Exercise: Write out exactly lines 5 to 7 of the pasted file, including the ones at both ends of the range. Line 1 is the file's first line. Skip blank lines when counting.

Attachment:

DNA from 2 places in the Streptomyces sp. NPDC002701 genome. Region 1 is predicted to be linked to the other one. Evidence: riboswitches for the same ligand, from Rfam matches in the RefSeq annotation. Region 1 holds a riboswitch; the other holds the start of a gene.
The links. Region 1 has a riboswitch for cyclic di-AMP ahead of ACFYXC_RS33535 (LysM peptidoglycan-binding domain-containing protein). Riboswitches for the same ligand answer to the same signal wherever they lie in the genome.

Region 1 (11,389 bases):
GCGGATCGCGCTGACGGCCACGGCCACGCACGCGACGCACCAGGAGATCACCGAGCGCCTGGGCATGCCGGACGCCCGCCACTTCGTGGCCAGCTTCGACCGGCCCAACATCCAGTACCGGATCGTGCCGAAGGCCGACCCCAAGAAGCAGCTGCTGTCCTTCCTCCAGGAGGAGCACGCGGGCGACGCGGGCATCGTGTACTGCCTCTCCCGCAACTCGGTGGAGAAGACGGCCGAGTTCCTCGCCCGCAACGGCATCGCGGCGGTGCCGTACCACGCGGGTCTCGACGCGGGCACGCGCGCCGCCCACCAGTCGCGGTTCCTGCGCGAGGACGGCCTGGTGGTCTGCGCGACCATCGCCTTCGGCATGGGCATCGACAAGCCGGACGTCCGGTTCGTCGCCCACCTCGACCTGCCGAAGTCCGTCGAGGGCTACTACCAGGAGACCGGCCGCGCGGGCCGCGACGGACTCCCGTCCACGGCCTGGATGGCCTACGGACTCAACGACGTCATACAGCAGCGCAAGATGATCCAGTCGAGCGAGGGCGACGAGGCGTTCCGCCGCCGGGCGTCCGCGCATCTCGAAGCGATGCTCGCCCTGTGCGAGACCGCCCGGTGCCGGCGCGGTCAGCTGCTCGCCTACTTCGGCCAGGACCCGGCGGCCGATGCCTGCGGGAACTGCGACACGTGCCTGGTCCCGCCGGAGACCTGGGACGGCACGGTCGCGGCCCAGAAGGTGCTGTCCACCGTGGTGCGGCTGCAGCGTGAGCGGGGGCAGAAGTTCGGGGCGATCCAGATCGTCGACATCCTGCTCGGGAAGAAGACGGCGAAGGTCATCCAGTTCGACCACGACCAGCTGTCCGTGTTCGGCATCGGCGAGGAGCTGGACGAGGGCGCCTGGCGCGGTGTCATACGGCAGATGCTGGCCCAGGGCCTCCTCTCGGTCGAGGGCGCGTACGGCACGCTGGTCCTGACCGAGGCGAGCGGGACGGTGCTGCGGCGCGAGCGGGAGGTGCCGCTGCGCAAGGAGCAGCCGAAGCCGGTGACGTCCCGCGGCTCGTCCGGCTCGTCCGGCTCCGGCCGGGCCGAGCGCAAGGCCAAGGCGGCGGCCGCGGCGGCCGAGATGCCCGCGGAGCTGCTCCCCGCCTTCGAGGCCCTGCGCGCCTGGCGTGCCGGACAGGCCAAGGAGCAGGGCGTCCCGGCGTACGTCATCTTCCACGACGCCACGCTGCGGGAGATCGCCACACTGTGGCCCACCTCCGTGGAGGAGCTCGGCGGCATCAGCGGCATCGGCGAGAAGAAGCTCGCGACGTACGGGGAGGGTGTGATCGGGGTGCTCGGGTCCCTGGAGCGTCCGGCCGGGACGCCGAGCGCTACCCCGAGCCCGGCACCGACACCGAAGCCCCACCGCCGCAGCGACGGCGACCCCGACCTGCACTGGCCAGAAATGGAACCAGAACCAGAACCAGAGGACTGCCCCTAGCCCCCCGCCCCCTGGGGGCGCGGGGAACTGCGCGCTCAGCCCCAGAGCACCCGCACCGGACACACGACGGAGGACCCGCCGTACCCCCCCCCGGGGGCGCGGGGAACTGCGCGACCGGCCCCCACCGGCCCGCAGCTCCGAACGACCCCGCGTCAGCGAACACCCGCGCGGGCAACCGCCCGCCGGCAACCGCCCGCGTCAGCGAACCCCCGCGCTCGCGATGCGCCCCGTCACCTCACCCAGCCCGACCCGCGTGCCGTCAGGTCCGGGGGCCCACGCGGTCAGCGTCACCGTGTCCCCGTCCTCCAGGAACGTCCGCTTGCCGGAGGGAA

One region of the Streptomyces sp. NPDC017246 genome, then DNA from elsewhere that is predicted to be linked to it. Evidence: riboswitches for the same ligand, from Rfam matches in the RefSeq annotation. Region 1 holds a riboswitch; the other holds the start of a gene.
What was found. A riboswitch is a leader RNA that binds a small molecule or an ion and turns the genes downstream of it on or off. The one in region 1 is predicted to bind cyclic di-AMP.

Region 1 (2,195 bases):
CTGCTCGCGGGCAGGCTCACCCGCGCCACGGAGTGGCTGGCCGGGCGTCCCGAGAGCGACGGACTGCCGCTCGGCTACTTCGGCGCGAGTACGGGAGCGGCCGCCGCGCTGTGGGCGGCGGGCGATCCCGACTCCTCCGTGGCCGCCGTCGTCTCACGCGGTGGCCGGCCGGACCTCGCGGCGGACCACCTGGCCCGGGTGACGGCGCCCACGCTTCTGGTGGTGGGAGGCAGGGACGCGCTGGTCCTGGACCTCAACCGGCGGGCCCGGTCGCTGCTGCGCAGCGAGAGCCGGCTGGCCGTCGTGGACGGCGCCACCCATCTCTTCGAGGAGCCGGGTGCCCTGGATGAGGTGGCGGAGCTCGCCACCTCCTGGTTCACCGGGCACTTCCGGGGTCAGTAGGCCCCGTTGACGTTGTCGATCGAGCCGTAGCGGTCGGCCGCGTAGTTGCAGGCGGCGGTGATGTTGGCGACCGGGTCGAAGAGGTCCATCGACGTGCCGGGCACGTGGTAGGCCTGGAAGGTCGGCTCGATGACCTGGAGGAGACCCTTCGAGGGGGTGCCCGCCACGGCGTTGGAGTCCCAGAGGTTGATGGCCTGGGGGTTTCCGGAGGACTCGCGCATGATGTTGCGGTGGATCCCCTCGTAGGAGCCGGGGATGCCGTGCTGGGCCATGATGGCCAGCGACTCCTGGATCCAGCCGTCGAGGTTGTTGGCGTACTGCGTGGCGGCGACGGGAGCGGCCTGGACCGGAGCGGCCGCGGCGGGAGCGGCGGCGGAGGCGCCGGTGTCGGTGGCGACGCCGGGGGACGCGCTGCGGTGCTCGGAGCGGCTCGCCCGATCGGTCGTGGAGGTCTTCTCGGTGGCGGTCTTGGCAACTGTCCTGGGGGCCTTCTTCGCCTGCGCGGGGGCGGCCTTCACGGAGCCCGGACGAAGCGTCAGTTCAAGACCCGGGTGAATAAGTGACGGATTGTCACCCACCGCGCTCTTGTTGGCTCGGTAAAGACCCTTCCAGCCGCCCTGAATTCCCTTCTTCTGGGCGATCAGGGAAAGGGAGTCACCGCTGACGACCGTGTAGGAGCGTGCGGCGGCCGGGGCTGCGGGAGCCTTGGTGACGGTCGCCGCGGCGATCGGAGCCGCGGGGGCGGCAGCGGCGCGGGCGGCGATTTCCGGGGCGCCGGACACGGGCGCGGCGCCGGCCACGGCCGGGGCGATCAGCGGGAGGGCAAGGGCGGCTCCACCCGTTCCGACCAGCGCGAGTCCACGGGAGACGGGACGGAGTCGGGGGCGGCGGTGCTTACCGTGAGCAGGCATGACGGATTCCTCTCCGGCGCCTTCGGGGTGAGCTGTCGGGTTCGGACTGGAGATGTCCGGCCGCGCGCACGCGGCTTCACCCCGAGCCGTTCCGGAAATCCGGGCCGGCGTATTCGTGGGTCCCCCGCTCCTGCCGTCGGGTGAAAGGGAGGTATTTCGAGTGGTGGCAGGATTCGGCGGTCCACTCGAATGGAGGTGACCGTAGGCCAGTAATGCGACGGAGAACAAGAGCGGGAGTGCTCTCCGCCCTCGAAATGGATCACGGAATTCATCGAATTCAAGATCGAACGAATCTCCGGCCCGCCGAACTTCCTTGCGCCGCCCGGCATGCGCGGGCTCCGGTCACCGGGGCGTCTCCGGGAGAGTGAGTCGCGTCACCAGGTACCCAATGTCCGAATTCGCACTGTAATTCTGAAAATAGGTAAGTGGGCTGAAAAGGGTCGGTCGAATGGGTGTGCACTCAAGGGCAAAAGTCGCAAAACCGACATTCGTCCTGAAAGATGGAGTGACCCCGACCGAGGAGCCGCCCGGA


One region of the Streptomyces sp. NPDC017246 genome, then DNA from elsewhere that is predicted to be linked to it. Evidence: riboswitches for the same ligand, from Rfam matches in the RefSeq annotation. Region 1 holds a riboswitch; the other holds the start of a gene.
What was found. A riboswitch is a leader RNA that binds a small molecule or an ion and turns the genes downstream of it on or off. The one in region 1 is predicted to bind cyclic di-AMP.

Region 1 (2,195 bases):